Sunburn happens when unprotected skin is exposed to sunlight for too long. It can happen to anyone at any time of the year and can be a painful souvenir of a great day in the outdoors. If you have been burnt while on the water, at the beach, working in the garden or even while skiing, here are some tips to help manage the discomfort.
To protect yourself from sunburn in the first place, use a good quality suntan lotion anytime you will be outside for longer than 15 minutes. The suntan lotion (or spray) should have an SPF30 or more for maximum protection. Apply the suntan lotion to any exposed skin such as the face, nose, ears, back of the neck, arms, chest, back, and legs – in short to any skin that is not covered by clothing. Re-apply suntan lotion after swimming or getting wet. Many suntan lotions claim to be water proof but in reality most are not. Chapstick also manufactures a brand to protect your lips.
Sunburn will start to make your skin appear as pink to nearly red in colour within 2 to 6 hours after exposure. Your skin will likely feel warm to the touch and can actually start to swell from the irritation. Start your treatment by gently dabbing the affected area with a cloth soaked in cool water. Apply a compress using the cloth to help cool down the affected skin.
Do not use soap as this leads to drying of the skin. Do not wipe the skin dry as this will be very painful. It is very important to keep the skin and you hydrated. Use an Aloe Vera based after-sun moisturizer after cleaning your skin to help re-moisturize and keep drinking lots of water to replace fluids which may have been lost in the heat of the day. Drinks such as orange juice which is high in vitamin C and sources of vitamin E are helpful to take as well. Avoid alcohol and caffeinated beverages as they can also lead to drying.
Once sunburn has started to appear, avoid any more exposure to sunlight as this will only worsen the condition. If you must go outside, wear very soft and lightweight clothing over the affected areas.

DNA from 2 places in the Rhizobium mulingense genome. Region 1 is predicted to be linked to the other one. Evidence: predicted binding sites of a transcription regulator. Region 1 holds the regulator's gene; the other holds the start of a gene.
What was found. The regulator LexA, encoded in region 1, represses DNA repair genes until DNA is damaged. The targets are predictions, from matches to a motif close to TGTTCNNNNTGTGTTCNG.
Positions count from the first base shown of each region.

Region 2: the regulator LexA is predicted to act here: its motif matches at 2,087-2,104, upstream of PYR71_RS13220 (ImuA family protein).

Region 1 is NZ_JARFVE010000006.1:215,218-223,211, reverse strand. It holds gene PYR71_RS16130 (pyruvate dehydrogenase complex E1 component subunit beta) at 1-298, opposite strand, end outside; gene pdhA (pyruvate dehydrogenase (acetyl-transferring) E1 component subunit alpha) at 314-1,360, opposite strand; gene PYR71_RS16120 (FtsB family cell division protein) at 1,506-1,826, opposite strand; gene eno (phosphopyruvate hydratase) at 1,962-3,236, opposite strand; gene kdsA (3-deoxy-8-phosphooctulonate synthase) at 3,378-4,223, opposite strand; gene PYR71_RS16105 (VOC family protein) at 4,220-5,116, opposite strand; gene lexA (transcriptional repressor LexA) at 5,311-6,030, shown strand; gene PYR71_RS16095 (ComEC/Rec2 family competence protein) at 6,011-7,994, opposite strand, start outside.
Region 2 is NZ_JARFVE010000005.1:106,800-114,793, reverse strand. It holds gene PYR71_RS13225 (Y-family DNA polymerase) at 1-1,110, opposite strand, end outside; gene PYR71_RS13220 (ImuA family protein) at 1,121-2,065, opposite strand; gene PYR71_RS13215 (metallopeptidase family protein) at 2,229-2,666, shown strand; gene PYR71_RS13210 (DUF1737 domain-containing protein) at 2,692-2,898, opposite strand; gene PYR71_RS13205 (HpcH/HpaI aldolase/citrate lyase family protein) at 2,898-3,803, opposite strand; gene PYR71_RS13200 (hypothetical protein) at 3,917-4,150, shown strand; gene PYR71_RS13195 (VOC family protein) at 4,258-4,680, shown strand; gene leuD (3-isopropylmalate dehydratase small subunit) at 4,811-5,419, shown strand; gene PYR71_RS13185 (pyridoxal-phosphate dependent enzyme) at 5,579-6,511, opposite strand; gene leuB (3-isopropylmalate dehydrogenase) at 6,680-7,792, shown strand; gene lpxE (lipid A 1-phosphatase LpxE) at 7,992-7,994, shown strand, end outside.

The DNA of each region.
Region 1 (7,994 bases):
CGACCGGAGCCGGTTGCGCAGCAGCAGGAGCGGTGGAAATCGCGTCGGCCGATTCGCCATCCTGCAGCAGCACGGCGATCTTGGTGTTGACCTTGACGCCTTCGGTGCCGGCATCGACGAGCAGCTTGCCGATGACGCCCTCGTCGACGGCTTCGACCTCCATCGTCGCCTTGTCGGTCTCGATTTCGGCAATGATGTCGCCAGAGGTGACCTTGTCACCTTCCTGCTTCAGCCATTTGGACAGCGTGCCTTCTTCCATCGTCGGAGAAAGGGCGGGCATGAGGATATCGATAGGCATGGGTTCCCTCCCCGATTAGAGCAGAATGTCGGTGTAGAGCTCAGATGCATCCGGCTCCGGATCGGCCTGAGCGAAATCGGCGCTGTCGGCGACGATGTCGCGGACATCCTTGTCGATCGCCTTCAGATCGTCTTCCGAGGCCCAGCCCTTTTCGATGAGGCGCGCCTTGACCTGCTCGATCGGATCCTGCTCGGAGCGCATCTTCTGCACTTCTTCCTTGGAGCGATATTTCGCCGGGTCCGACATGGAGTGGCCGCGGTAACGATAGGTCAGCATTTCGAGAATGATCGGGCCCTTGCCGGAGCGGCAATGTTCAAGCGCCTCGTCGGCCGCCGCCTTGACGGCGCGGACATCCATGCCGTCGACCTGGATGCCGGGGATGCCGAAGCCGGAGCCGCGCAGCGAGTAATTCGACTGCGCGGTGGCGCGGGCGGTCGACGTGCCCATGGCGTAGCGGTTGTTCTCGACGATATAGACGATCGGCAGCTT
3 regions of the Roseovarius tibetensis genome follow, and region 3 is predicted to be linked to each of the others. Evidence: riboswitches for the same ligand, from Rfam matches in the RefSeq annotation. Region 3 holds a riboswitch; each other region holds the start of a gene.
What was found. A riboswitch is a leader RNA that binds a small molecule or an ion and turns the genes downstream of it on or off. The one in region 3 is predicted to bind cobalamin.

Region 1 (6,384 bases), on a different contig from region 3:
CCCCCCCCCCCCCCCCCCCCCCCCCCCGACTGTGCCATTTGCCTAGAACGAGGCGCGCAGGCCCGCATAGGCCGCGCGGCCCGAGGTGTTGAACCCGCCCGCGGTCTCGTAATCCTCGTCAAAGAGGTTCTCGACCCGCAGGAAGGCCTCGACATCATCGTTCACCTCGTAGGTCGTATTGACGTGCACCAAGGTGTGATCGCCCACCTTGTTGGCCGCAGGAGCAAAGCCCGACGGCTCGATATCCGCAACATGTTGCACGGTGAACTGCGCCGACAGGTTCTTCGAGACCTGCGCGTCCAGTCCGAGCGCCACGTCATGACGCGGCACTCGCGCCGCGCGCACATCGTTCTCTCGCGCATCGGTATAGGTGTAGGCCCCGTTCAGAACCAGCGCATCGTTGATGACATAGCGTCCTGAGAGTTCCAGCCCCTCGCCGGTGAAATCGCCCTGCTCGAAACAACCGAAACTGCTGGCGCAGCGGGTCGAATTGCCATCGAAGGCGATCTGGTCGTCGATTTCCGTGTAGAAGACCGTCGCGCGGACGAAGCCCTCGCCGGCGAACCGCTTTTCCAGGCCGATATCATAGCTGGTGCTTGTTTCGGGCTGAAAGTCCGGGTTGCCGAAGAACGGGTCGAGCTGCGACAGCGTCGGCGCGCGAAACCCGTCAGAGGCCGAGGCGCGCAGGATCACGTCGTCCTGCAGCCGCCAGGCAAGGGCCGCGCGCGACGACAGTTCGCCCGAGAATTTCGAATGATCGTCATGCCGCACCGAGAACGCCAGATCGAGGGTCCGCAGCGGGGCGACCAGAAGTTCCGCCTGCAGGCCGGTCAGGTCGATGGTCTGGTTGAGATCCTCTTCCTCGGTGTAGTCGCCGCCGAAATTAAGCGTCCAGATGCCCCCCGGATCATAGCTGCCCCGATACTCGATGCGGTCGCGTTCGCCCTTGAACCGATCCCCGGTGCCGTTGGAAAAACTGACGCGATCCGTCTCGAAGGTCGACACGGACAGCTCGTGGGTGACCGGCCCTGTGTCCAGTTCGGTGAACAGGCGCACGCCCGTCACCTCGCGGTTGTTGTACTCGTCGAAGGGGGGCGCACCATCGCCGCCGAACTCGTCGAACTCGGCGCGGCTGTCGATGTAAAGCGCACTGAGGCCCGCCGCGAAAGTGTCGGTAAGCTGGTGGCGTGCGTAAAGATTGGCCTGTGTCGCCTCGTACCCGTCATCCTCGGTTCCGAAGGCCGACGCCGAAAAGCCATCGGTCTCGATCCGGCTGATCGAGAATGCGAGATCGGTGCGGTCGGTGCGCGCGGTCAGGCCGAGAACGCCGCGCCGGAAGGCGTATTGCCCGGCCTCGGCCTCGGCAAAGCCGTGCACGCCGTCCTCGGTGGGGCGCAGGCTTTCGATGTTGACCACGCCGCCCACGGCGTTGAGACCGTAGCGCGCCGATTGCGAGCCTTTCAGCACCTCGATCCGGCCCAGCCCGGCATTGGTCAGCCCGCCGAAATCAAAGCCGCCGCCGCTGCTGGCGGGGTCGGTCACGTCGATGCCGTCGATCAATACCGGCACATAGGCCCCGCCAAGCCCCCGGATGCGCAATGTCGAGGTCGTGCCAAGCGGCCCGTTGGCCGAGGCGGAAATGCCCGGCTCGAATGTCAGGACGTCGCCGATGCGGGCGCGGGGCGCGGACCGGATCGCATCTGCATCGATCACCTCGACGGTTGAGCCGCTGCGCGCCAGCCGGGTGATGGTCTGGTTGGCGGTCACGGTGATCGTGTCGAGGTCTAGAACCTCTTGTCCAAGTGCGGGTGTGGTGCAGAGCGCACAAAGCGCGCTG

If blisters do start to appear (2nd degree sunburn) or even worse there are cracks within the sunburned skin, or the skin is numb to the touch, (3rd degree sunburn) and/or the patient is unconscious, or the burn is to over 1/3 of your body seek medical help.
The first 24 to 48 hours after the sunburn appears are usually the worst. Help reduce swelling of the skin and to help with pain or itching take Advil or Ibuprofen. Aspirin works as well, but can lead to drying which is extremely painful should a large area of your body be burnt, such as your back.
Blisters, sometimes quite large, may start to appear on the sunburn. Avoid popping them as this will only add to the discomfort and increases the risk of infection. If necessary, protect the blisters with gauze bandage lightly applied over them. Do not use surgical tape to hold the gauze in place, the pain when it comes time to remove the tape would be immense.
The fluid within the blisters should be mostly clear, but if it appears yellow in colour or there are red lines running away from the blisters, then there could be an infection so seek medical help as soon as possible. Avoid applying any moisturizers until the blisters have popped and the skin is starting to peel.
Once new skin has formed under the sunburn areas, the old burnt skin will start to peel. Although this can look rather ugly, it is a good sign you are on the road to recovery. Now it is ok to start applying moisturizers.
The best type to use is Aloe Vera. Aloe Vera is a plant that has been used since ancient Rome to treat sunburns and minor abrasions. Use a moisturizer that is high in Aloe Vera content with few or no “non-medicinal ingredients”. Certain non medicinal ingredients can cause the skin to dry if applied too early and may be such things as alcohol which could be very painful if applied to still sensitive areas or over a large area. You can also use pure Aloe Vera by snapping off a leaf of the plant and carefully applying the sap to the affected areas.
Some doctors are advising not to use lotions that contain Lidocaine as products that have “caine” in their names can cause a reaction on the skin which will also be very painful to someone who has sunburn.
After a couple more days of peeling, usually within 7 to 14 days of receiving the burn your skin should be healed. Use caution for a while afterwards when going outside as your new skin will still be sensitive and until it is broken in there is a greater chance of burning again.
Doctors are also starting to draw conclusions that people who received sunburn several times in their younger years are more likely to get skin cancers as they get older. This is even more reason to sunscreen your children before they go to play outside.
Before your next outdoor adventure whether it is mowing the lawn, fishing from your boat, watching a baseball game, skiing, or heading to the beach make sure to cover up with suntan lotion so you don’t get burned.
Copyright 2019 Mike Wilson